Kenai Borough tax rolls see oil, gas assets jump in value
Increased oil and gas production, exploration and an influx of new infrastructure to Cook Inlet and the Kenai Peninsula is starting to register on local tax rolls.
According to a letter from Jim Greeley, Alaska State Petroleum Property Assessor, the total assessed value of all oil and gas property in the borough increased to $810 million for the 2012 tax year from $698 million in tax year 2011.
The borough’s fiscal year 2013 budget indicates that assessed value will mean a total of $7.78 million in taxes, $3.65 million of which will go to the borough’s general fund. That’s up from a total of $6.69 million in fiscal year 2012 and $7 million in 2011.
The jump in assessed value is the first significant jump in at least a decade. Previous assessed values of local oil and gas consistently ranged between $558 million to $703 million from fiscal years 2001 to 2010.
According to Greeley, the following items totaling $45.2 million in assessed value were not on the borough’s tax roll last year:
* $17.8 million: Orion Offshore, Spartan 151 jack-up rig.
* $14 million: Cook Inlet Energy, drilling rig 35 on the Osprey Platform and rig 34.
* $9.4 million: Buccaneer, Kenai Loop onshore gas infrastructure.
* $4 million: Furie Operating, gas exploration property such as tubulars, drilling equipment and inventory.
“The total value can increase because new stuff is moving in but that doesn’t mean the value of the existing stuff is increasing,” said Greeley in an interview with the Peninsula Clarion. “But, the reality is that it is a little of both — there are existing values that have increased, but there are also values that have decreased. Over the last five years or so, Cook Inlet has generally been seeing slight value increases overall. Before that timeframe it was generally dwindling in value over time.”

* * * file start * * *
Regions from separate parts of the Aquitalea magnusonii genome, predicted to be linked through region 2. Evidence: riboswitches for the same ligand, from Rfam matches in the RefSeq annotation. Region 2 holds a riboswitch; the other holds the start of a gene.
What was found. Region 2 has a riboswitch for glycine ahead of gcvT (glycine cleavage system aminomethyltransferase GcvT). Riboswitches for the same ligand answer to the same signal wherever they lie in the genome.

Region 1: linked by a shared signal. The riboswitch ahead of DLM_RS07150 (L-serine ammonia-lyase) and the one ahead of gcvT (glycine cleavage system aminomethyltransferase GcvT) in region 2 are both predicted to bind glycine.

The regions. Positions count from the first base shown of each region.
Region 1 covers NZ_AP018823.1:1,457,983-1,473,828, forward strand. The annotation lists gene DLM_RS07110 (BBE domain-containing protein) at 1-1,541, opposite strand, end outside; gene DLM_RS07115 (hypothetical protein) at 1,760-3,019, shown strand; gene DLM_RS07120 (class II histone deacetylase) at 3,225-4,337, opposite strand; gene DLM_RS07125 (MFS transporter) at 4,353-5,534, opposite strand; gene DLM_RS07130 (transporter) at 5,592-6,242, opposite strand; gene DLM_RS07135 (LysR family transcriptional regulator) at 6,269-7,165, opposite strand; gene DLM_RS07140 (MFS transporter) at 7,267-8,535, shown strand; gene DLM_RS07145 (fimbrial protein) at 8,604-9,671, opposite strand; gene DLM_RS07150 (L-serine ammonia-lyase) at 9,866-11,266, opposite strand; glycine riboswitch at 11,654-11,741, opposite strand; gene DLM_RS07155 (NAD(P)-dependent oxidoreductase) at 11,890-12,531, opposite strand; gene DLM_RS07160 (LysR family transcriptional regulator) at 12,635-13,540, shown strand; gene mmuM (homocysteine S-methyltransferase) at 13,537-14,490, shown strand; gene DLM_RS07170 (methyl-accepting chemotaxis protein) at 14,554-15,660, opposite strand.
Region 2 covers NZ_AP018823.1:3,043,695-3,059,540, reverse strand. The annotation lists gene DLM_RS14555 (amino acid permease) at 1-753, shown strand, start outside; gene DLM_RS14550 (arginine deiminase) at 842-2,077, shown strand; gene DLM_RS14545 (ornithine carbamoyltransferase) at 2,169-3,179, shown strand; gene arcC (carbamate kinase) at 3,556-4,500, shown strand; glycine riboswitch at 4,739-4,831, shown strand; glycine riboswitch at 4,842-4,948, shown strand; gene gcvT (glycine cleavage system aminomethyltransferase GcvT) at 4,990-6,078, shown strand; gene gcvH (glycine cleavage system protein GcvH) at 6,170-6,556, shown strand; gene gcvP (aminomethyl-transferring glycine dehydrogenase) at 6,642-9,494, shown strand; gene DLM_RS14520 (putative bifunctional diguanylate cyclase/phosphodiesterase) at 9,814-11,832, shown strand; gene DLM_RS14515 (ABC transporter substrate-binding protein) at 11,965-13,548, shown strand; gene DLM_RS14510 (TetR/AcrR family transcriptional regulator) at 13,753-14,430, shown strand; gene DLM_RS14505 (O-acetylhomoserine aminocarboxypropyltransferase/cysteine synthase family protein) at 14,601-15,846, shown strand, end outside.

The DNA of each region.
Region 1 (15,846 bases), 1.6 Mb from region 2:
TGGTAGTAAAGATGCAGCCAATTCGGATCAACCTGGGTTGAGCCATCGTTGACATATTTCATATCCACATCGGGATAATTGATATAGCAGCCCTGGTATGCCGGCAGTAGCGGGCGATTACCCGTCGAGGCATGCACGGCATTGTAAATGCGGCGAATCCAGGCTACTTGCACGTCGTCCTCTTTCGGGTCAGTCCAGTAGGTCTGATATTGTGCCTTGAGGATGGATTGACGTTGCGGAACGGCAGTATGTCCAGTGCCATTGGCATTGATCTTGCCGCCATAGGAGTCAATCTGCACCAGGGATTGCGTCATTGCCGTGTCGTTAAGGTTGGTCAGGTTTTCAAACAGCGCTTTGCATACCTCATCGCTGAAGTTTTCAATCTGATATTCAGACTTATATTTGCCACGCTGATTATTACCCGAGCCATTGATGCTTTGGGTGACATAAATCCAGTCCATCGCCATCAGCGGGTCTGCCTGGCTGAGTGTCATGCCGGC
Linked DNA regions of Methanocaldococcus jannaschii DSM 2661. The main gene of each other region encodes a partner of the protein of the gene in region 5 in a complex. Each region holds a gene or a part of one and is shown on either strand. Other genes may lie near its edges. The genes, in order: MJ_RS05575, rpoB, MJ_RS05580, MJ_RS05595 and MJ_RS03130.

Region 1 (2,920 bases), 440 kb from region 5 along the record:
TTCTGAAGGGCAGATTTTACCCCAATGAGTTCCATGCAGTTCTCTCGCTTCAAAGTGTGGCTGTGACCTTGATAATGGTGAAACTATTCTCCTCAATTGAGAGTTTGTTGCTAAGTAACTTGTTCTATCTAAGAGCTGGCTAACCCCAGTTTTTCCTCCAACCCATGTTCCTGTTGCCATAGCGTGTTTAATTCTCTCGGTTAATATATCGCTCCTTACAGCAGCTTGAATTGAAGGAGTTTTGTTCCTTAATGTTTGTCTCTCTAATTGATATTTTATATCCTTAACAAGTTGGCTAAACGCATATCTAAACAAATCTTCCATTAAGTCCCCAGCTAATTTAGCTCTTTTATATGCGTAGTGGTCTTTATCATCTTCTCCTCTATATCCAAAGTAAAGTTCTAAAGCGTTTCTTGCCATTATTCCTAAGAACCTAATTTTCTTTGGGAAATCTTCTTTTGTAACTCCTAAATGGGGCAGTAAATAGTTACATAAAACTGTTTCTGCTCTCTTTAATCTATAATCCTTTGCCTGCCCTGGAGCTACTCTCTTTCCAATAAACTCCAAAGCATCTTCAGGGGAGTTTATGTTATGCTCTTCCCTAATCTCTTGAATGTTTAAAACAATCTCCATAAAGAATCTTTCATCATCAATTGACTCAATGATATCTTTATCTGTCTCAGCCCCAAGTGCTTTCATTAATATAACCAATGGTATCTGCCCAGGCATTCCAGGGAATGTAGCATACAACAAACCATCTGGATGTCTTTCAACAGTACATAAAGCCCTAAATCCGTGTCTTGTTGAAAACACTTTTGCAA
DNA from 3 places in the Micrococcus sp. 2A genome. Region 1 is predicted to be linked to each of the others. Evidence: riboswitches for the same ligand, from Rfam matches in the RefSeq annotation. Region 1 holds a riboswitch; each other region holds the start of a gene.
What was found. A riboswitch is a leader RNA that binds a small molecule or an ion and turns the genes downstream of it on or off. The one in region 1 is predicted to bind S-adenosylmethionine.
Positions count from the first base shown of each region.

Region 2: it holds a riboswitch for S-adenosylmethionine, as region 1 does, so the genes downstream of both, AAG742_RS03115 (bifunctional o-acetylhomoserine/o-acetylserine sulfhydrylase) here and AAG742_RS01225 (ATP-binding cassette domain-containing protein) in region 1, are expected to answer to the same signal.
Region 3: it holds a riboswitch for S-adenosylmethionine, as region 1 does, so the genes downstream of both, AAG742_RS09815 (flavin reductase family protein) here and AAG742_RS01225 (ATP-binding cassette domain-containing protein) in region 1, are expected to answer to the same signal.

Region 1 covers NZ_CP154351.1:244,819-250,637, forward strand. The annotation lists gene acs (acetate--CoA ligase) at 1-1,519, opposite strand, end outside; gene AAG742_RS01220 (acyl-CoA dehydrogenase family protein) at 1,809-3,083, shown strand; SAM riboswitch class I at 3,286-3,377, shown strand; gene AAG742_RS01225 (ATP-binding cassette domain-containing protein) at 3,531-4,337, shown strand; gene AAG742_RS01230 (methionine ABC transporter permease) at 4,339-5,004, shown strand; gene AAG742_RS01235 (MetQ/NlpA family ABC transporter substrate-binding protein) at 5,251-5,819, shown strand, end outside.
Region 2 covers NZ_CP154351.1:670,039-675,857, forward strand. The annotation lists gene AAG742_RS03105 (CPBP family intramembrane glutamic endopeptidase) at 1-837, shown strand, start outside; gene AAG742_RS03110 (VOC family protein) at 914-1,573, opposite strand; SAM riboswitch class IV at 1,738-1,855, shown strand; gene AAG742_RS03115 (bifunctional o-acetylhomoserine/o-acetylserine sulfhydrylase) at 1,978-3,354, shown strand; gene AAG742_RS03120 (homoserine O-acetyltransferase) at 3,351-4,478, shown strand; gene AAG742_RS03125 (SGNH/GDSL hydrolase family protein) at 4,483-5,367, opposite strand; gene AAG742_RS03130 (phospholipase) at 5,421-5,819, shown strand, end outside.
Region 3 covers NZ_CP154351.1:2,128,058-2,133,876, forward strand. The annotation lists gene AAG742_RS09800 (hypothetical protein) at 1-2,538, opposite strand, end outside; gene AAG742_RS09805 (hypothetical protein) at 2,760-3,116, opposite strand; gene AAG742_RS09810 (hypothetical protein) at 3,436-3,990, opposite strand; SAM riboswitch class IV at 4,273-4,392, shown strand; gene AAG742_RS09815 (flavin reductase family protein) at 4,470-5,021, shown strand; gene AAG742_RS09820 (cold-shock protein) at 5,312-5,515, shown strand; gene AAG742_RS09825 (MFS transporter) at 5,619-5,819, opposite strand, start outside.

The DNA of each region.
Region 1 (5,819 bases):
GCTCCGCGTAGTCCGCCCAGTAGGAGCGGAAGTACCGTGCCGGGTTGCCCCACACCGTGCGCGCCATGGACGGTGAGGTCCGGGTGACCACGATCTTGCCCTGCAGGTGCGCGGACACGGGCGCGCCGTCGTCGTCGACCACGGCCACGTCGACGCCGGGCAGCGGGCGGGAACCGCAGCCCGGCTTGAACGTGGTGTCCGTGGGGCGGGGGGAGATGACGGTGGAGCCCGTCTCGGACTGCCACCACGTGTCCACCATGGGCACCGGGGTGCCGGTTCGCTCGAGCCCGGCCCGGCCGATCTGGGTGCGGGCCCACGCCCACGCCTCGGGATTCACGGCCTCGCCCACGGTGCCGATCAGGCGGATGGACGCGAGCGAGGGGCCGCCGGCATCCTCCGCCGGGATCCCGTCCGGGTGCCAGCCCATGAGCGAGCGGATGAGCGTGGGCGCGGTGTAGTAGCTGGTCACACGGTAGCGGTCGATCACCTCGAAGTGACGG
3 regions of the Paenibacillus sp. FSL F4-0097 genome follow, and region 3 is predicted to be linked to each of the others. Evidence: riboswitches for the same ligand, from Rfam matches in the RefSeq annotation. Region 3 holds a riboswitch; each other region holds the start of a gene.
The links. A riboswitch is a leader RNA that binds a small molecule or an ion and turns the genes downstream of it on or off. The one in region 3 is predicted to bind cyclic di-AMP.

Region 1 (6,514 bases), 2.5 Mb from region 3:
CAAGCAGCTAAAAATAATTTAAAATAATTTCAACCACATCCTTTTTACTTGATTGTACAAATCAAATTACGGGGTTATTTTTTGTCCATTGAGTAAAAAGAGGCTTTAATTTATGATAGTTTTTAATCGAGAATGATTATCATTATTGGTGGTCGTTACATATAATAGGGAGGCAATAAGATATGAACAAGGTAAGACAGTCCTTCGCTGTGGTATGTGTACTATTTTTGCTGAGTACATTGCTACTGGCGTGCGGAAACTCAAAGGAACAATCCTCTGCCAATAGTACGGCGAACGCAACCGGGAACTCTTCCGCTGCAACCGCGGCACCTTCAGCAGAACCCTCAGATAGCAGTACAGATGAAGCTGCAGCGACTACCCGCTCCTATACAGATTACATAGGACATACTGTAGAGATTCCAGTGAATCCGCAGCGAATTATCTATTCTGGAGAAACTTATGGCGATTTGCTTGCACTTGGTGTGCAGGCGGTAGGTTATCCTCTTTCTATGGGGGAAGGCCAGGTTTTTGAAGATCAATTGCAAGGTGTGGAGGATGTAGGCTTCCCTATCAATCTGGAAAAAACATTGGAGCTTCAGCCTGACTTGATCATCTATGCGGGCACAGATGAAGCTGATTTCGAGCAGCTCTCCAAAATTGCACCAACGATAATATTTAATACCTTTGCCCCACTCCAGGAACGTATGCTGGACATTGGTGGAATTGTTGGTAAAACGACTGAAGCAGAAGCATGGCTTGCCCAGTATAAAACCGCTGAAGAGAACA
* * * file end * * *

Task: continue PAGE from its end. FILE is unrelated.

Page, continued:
Assessment values incorporate three state provisions — exploration, pipeline and production -- and are affected by new investment, improved existing infrastructure, increases in production, and new reserves found through exploration, Greeley said.
“You will certainly see an increase (in value) for an existing piece of infrastructure ... if reserves are increasing or if production is increasing,” Greeley said.
According to the Alaska Department of Natural Resources, Cook Inlet oil production has been on a steady slide since it peaked in 1971 at 214,624 barrels of oil per day. The area dropped to 7,512 barrels of oil per day in 2009, but jumped to 10,235 in 2010.
April has been the most productive month so far for oil production in the Inlet with a monthly average of 13,095 barrels being produced per day. March was lowest this year with 8,042 barrels per day.
Kenai Peninsula Borough Mayor Mike Navarre said he was optimistic about the increases in Cook Inlet values and expected them to continue to rise.
“I think it’s the biggest part of the increase in assessed value to the borough is obviously the oil and gas properties and I think it reflects a couple of things,” he said. “It reflects the price of oil and increased activity in Cook Inlet and that’s something that’s good in the short term and more importantly it should be good for the long term.”
Kenai borough, Tesoro reach deal on refinery
Kenai Peninsula Borough officials recently signed off on a five-year agreement that sets annual values for property tax assessments on the single most valuable property in the area — the Tesoro refinery.
Two weeks ago, officials agreed to terms on the Tesoro refinery after a dispute about its value landed both sides in Board of Equalization hearings, Borough Assessor Tom Anderson said. The borough and Tesoro previously had a five-year agreement that went through 2010. During that period the highest value the refinery received was $182 million and the lowest was $126 million in 2010.